@JonathanWagner - What are you going to try to do - replace all DOM modification functions on all objects with functions that do nothing? Good luck with a practical application doing that. If I want to, I can just intercept your code as it's downloading to your page through a proxy and modify it before it even gets to the page or insert my own JS before yours (capturing all those functions). Client-side javascript is simply not secure in any possible way. The browser was not designed to solve problems like that. If you want a secure client-side environment, you will need a different tool. –  jfriend00 Oct 15 '14 at 8:13
@JonathanWagner - actually, it took me about 3 minutes to retrieve a fresh copy of document.write() by making a new iframe and getting it from that new/fresh document. See here jsfiddle.net/jfriend00/L401bod5 for implementation. –  jfriend00 Oct 15 '14 at 8:21
@JonathanWagner - There is a difference between security and roadblocks that serve as obstacles, but don't actually stop a determined hacker. Roadblocks are OK to use as long as you know what you are getting and that really serves your purpose. You should just make sure you don't get these two things confused because a roadblock is not actually security and won't actually provide you with security. You'd likely be wrong if you assume all enterprise developers would be stumped by roadblocks. As for me, I'm a retired software developer - did five silicon valley startups. –  jfriend00 Oct 15 '14 at 8:50
@JonathanWagner - I reread your original question from 3 months ago and it's really too general to comment further. There are no absolute protections here. Everything has some sort of limitations that can be bypassed so meaningful advice can only be offered after understanding exactly what you want to protect, why you want to protect it, what the consequences are of not protecting it, who your normal audience is and what would be the ramifications of a smarter-than-average-bear getting through your roadblocks. You've disclosed none of that. –  jfriend00 Oct 15 '14 at 9:02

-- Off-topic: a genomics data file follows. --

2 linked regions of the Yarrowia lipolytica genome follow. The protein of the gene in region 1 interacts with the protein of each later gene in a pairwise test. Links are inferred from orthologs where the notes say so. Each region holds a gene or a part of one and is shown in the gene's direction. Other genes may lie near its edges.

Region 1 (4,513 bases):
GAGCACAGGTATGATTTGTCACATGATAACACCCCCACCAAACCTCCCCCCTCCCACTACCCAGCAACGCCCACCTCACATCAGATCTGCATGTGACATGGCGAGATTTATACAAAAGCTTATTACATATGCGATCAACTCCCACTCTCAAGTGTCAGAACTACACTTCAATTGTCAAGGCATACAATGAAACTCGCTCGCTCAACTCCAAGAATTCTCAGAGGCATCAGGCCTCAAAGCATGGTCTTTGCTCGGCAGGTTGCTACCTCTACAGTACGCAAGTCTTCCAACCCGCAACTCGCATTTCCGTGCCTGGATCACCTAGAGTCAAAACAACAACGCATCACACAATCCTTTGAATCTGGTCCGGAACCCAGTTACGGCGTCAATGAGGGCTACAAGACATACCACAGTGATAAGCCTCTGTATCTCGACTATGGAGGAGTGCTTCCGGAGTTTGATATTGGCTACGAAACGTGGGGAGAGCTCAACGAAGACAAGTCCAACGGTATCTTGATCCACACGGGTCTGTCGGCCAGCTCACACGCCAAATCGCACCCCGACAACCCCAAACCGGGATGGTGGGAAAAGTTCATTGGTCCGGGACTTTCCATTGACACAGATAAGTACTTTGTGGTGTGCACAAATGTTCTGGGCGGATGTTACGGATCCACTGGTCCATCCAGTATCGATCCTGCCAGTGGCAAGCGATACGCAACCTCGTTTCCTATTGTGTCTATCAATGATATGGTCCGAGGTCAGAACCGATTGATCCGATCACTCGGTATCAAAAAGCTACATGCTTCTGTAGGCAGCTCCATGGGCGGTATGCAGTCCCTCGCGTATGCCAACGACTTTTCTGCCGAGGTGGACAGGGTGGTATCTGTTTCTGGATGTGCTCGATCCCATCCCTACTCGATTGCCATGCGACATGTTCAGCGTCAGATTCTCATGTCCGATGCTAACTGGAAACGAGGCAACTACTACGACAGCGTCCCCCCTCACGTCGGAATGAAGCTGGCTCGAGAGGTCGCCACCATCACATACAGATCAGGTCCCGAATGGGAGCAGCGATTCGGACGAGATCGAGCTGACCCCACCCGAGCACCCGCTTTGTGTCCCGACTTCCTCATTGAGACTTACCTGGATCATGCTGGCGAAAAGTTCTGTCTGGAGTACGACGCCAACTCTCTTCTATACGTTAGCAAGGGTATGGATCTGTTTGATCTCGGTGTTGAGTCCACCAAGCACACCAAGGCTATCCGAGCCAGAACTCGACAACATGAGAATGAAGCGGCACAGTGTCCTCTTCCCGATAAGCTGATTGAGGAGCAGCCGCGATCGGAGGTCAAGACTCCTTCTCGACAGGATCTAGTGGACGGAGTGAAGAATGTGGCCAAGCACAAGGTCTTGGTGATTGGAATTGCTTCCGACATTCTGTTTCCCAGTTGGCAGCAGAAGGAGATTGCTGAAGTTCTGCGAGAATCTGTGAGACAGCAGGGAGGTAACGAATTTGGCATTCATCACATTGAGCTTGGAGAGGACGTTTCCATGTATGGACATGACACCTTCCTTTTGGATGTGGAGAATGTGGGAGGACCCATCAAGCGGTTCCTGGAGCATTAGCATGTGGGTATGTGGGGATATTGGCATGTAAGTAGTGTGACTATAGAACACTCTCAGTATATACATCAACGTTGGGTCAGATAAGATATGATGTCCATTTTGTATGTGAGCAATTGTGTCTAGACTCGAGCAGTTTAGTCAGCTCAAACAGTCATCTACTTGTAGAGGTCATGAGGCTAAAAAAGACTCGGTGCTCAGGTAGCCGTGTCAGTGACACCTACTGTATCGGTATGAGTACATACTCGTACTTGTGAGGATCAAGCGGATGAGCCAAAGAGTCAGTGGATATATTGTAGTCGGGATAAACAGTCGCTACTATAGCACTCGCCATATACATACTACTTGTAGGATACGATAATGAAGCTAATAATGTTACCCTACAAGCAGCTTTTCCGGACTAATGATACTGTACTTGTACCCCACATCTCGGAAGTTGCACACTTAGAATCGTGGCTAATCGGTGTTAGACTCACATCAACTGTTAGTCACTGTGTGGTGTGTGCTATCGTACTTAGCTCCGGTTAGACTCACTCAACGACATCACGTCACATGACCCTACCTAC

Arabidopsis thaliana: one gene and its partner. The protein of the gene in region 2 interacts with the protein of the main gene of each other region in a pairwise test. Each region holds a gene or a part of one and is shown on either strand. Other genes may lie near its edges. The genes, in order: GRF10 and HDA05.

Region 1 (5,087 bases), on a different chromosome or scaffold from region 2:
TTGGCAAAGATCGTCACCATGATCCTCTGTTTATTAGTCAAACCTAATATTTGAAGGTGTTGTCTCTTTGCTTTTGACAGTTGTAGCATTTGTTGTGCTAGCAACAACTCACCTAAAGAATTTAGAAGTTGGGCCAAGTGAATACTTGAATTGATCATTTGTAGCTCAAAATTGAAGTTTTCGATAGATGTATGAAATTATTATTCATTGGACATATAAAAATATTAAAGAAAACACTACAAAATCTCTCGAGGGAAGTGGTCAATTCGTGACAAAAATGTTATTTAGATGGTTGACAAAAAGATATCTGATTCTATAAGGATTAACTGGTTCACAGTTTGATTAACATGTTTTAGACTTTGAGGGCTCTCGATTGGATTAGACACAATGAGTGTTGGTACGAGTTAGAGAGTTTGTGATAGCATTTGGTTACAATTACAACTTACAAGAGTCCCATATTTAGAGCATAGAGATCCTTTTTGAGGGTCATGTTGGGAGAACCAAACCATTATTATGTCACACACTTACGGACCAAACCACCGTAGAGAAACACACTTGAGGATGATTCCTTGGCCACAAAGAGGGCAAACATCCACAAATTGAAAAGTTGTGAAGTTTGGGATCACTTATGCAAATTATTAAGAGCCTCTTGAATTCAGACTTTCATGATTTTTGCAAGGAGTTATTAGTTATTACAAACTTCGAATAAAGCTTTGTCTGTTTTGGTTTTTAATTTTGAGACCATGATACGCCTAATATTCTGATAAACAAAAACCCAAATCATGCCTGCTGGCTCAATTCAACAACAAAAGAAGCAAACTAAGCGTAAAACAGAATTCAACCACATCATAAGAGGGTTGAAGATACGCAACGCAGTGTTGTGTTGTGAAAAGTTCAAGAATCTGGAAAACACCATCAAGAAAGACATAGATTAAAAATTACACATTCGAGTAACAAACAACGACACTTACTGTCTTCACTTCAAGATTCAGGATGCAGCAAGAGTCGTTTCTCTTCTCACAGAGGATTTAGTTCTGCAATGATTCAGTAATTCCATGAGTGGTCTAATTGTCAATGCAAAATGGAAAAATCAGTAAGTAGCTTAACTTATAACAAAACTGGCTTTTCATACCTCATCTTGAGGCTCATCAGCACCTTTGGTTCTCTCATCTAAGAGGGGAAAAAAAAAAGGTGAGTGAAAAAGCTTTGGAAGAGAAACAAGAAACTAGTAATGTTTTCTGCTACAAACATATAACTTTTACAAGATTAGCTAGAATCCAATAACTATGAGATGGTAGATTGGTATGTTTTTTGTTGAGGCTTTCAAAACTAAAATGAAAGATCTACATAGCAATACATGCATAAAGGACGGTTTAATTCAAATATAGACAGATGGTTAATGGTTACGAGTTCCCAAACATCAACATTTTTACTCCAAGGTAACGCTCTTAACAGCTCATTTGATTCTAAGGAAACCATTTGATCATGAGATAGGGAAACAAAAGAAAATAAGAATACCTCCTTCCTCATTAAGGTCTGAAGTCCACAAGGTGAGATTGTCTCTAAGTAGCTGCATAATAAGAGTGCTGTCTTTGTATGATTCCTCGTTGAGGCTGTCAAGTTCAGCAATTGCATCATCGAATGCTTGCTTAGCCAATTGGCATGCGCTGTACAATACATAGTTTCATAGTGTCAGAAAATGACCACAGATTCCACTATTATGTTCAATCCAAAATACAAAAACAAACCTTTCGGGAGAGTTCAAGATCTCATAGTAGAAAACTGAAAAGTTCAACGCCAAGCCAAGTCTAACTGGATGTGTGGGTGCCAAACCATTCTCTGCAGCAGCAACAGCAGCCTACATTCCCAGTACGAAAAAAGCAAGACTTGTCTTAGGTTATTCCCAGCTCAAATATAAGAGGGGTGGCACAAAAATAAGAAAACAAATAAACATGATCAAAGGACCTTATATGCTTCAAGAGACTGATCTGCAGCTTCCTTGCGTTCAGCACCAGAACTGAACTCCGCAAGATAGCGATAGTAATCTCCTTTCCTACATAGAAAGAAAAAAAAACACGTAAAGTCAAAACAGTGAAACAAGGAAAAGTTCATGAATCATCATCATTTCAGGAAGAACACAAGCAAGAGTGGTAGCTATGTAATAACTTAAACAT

If you are looking for a jquery specific solution a crude approach will involve altering the jQuery ($) function and replacing it with a custom one that delegates to the original function only if the provided selector does not match the element you want to secure.

jQueryOrig = jQuery;
window.jQuery = window.$ = function(){
    if (jQueryOrig("#secure").is(arguments[0])) { 
        throw new Error("Security breach"); 
    } else return jQueryOrig.apply(this, arguments);

Of course people using direct DOM manipulation would not be affected.

Also, if you are actually including arbitrary third party code in your production code, you should take a look at Caja ( http://code.google.com/p/google-caja/ ), which limits users to a subset of javascript capabilities. There is a good explanation regarding Caja here : http://due-diligence.typepad.com/blog/2008/04/web-20-investor.html .

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This is possible but requires that the JS file to always be loaded from your server. Using observers you can lock CSS properties and using the on DOM remove/add listeners you can lock it to a parent. This will be enough to discourage most modification.

You can actually go a step further and modify core javascript functions making it nearly impossible to modify the DOM without loading the JS file locally or through a proxy. Further security can be added by doing additional domain checks to make sure the JS file is loaded from where it is supposed to be loaded from.

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You can make everything in Flash. In Chrome, there's even a bug that prevents users from opening a console if the flash element has focus (not sure how exactly this works, but you can see an example at http://www.twist-cube.com or http://www.gotmilk.com). Even if users do manage to get a console open (which isn't that hard...), still about all you can do is change the shape of the element.